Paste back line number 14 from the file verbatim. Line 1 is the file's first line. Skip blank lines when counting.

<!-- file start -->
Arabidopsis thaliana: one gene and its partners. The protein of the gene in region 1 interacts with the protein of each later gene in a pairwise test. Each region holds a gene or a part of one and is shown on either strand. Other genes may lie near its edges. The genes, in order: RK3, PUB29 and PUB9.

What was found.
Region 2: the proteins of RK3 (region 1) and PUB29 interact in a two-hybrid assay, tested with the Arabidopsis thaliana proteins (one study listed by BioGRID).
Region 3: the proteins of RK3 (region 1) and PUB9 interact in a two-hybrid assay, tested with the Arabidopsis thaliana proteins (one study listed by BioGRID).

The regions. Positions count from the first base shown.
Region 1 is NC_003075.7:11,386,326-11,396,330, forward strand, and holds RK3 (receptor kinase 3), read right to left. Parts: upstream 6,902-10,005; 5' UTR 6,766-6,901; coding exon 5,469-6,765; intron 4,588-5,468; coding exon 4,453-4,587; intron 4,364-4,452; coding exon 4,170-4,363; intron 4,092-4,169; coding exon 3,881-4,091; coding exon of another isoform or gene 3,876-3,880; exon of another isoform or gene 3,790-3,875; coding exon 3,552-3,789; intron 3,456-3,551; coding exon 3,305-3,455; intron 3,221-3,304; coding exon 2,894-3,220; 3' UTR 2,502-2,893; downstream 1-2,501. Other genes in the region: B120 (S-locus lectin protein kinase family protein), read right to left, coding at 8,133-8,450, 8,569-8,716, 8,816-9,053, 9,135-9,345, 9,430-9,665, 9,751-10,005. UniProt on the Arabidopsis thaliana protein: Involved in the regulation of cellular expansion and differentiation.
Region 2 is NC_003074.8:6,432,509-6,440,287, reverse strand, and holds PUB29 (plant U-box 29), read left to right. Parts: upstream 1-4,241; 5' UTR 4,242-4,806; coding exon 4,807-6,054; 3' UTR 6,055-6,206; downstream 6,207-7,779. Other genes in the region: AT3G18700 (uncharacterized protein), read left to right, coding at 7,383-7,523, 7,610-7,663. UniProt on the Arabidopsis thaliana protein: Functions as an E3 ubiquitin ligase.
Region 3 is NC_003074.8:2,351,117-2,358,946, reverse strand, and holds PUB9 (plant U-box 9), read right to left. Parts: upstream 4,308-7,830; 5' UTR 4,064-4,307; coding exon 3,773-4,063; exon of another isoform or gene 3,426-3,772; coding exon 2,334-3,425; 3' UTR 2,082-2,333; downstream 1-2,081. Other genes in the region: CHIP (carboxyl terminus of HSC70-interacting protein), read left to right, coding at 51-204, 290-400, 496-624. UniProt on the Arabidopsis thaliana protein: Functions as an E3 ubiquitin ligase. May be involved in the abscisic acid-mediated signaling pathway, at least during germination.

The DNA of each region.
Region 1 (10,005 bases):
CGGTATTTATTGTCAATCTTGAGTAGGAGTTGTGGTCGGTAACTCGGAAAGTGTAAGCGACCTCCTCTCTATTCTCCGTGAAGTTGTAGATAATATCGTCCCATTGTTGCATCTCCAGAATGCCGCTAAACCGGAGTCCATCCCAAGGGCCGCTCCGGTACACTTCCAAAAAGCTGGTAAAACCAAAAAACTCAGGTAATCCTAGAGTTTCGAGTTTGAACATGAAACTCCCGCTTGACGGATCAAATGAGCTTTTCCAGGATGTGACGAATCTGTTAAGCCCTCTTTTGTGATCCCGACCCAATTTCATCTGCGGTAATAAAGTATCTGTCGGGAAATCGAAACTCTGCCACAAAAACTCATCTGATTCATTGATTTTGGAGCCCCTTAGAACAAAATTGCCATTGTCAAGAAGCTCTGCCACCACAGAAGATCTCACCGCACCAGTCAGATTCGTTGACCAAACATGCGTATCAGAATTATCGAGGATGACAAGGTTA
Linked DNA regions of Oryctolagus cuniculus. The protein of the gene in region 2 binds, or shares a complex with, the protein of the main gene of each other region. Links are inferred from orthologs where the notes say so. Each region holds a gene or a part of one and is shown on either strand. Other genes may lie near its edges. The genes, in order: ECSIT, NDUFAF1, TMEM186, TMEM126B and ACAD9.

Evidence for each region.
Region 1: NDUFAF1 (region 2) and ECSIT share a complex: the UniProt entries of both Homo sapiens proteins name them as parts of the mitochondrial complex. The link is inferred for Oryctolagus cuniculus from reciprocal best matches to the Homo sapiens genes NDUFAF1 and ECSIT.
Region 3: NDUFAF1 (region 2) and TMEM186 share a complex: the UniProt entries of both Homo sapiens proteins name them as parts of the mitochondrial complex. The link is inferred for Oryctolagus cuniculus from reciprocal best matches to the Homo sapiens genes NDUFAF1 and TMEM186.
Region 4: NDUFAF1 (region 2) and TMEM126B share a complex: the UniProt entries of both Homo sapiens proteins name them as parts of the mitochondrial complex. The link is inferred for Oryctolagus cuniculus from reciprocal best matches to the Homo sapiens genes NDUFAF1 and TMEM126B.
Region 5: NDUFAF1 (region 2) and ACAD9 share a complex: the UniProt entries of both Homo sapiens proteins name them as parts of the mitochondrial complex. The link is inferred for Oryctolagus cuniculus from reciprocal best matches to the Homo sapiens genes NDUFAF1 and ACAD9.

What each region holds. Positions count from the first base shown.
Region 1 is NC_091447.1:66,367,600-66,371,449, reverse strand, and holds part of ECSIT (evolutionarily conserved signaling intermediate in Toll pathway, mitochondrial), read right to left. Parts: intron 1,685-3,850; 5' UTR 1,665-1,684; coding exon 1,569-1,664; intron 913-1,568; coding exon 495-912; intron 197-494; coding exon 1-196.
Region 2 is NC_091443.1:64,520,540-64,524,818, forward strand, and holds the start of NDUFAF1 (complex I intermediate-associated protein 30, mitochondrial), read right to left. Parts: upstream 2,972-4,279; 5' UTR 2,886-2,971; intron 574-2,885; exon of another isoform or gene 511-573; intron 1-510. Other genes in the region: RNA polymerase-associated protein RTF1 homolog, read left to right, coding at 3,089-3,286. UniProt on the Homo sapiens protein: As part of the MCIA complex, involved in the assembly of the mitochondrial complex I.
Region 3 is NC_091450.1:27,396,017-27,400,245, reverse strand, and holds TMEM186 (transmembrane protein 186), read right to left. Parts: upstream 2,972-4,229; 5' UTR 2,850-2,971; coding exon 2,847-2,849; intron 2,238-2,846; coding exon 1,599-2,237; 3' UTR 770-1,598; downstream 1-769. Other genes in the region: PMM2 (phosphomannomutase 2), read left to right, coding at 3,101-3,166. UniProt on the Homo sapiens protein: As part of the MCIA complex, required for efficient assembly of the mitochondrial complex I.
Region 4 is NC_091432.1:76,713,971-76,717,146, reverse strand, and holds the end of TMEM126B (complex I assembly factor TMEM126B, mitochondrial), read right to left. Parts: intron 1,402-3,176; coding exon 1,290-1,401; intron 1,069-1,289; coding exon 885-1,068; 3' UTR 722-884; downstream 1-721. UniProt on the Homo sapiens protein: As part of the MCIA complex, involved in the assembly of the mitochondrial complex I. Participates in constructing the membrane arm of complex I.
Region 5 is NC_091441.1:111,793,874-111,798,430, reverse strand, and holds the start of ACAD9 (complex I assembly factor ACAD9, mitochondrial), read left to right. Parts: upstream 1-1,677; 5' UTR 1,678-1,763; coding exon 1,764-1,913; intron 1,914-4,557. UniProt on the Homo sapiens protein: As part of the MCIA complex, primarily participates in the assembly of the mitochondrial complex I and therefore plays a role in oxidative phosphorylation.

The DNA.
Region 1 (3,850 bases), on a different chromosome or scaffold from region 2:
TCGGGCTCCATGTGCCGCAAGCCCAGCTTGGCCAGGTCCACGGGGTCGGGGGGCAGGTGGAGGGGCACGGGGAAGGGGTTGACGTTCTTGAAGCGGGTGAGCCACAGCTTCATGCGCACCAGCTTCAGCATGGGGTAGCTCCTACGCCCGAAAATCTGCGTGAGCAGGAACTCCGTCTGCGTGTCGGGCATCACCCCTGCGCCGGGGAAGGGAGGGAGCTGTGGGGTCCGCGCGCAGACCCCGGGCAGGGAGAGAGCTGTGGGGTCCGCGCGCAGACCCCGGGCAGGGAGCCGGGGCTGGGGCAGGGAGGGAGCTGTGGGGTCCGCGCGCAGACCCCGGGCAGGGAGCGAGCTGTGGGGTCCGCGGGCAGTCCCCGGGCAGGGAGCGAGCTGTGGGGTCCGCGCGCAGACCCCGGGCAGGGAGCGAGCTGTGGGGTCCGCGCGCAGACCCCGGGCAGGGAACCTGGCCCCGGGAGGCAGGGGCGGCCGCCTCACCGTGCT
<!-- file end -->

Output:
Region 1: NDUFAF1 (region 2) and ECSIT share a complex: the UniProt entries of both Homo sapiens proteins name them as parts of the mitochondrial complex. The link is inferred for Oryctolagus cuniculus from reciprocal best matches to the Homo sapiens genes NDUFAF1 and ECSIT.